Scrapping the Human Rights Act – all change?

In the main Summer issue of zoom-in magazine, we reported that newly installed Prime Minister, Theresa May, appeared to have dropped plans to repeal the Human Rights Act 1998 and withdraw from the European Convention on Human Rights (‘ECHR’), or at least put them on the back burner.

It now appears, however, that the Prime Minister intends to include such plans in the Conservative Party’s manifesto for the 2020 election. It appears that the intention is to replace the Human Rights Act with a so-called ‘British Bill of Rights’ – something that has been mooted by this Conservative government for a number of years.

It is not clear what existing rights would be retained in a British Bill of Rights and which would be removed. Nor is it clear what would happen in Northern Ireland, where maintenance of the human rights set out in the ECHR (which the Human Rights Act incorporated into UK law) is written into the Good Friday peace agreement.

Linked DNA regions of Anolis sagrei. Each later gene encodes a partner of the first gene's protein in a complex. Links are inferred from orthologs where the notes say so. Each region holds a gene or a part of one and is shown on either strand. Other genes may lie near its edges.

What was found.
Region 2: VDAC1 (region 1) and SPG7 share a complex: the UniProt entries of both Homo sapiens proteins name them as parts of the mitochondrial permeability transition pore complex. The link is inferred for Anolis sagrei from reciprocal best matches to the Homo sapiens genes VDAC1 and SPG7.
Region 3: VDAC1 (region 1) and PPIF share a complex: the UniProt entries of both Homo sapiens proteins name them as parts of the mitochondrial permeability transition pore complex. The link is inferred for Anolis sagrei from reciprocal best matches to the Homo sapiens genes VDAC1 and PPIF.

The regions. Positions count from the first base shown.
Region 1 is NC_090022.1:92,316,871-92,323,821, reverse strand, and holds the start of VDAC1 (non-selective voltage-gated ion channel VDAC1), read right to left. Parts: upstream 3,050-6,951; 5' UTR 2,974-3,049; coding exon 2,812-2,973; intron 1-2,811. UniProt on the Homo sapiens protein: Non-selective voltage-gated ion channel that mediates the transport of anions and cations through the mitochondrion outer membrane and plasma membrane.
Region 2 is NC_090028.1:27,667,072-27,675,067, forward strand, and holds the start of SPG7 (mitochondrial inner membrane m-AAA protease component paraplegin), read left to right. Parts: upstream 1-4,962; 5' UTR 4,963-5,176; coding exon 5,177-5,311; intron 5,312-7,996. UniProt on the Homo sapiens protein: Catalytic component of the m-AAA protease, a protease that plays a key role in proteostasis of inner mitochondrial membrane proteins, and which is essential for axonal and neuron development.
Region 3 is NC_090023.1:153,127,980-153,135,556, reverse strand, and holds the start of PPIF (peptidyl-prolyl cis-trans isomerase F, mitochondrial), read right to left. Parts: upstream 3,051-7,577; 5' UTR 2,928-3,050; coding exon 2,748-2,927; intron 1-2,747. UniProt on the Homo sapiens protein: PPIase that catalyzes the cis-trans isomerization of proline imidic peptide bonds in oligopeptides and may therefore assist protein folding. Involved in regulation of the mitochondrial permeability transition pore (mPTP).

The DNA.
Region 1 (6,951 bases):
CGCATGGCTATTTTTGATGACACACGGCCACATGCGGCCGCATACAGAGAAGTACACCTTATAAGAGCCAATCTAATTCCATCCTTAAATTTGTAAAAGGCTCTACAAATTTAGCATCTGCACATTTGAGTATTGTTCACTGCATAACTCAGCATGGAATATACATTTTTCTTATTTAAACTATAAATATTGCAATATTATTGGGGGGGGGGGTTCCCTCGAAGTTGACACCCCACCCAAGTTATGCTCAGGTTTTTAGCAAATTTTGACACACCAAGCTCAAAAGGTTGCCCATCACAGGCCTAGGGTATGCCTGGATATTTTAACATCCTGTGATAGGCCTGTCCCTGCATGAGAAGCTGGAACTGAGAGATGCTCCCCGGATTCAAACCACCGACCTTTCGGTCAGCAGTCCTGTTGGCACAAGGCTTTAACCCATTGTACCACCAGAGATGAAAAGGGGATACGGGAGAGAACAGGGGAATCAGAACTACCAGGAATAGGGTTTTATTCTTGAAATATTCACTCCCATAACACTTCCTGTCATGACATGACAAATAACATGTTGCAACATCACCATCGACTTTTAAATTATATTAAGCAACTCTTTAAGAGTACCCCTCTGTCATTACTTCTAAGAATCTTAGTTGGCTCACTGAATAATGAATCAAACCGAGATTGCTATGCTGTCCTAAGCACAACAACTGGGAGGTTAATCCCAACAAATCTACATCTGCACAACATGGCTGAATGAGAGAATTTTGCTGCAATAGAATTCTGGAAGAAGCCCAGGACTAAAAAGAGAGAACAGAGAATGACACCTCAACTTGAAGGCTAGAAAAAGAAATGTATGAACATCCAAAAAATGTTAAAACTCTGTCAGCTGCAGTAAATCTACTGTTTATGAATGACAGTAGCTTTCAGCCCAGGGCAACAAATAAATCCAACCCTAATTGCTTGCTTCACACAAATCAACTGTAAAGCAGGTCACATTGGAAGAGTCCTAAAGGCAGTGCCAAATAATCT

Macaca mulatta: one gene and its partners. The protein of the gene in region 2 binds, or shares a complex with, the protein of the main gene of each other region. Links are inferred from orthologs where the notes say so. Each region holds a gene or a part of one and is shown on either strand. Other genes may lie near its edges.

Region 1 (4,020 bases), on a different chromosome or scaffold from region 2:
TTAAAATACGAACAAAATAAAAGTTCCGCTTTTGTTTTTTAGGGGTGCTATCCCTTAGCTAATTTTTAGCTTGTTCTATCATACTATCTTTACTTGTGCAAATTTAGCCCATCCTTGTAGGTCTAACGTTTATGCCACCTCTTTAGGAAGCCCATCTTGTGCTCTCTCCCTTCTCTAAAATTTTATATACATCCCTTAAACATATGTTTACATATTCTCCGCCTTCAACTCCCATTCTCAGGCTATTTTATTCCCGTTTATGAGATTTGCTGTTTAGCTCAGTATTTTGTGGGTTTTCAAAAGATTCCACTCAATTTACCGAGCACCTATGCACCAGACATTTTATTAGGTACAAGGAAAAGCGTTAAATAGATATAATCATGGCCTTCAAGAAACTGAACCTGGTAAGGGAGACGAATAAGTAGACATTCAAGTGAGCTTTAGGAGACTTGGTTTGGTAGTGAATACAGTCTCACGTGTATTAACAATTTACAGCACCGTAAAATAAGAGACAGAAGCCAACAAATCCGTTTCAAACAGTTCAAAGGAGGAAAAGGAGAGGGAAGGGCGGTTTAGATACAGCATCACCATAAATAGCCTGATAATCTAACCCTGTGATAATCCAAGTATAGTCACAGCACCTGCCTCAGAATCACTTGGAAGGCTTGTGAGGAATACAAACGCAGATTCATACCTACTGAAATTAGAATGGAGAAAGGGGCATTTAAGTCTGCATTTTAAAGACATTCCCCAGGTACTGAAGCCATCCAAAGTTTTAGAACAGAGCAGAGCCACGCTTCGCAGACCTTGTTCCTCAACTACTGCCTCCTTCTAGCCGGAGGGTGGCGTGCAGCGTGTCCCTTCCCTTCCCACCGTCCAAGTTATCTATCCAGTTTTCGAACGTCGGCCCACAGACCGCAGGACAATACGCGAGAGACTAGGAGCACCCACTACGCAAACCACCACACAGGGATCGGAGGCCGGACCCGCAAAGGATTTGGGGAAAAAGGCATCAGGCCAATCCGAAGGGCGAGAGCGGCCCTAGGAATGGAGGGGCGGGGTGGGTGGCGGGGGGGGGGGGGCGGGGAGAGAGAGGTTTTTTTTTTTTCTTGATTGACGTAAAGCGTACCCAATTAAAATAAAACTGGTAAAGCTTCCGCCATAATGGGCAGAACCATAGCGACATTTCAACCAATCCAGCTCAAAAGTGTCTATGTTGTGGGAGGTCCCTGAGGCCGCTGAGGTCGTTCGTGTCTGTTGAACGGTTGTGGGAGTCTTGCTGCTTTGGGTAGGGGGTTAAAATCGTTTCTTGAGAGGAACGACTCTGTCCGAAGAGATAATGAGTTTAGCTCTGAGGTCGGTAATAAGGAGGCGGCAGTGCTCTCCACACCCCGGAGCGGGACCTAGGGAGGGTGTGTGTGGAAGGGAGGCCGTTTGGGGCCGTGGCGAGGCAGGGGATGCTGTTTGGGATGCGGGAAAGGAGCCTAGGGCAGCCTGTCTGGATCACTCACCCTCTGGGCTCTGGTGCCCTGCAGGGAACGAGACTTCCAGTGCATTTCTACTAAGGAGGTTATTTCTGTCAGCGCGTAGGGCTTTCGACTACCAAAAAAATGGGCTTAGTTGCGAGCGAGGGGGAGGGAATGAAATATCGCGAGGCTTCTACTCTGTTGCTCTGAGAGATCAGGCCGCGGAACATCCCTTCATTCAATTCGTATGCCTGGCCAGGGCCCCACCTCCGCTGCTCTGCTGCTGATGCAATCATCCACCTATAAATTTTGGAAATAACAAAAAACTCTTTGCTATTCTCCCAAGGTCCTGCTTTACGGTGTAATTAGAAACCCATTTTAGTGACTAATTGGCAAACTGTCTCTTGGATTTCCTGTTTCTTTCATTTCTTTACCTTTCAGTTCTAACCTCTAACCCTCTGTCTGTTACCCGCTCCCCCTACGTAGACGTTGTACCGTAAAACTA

Human rights have had a huge influence on the UK’s media laws. Some rights, such a freedom of speech (now often called freedom of expression) have long been part of English law and are unlikely to disappear, whatever type of rights legislation is in place. Others, in particular the right to a private and family life, have traditionally enjoyed less protection under English law, but have formed an increasingly important part of the law since the Human Rights Act came into force.

The extent to which privacy rights would survive the repeal of the Human Rights Act – and how freedom of expression and privacy rights would be balanced in media cases under any Bill of Rights – is at the moment unclear. Certainly, what any new rights legislation says about privacy will be of great importance to all in the media, and those who seek to protect their private lives. zoom-in will continue to report any developments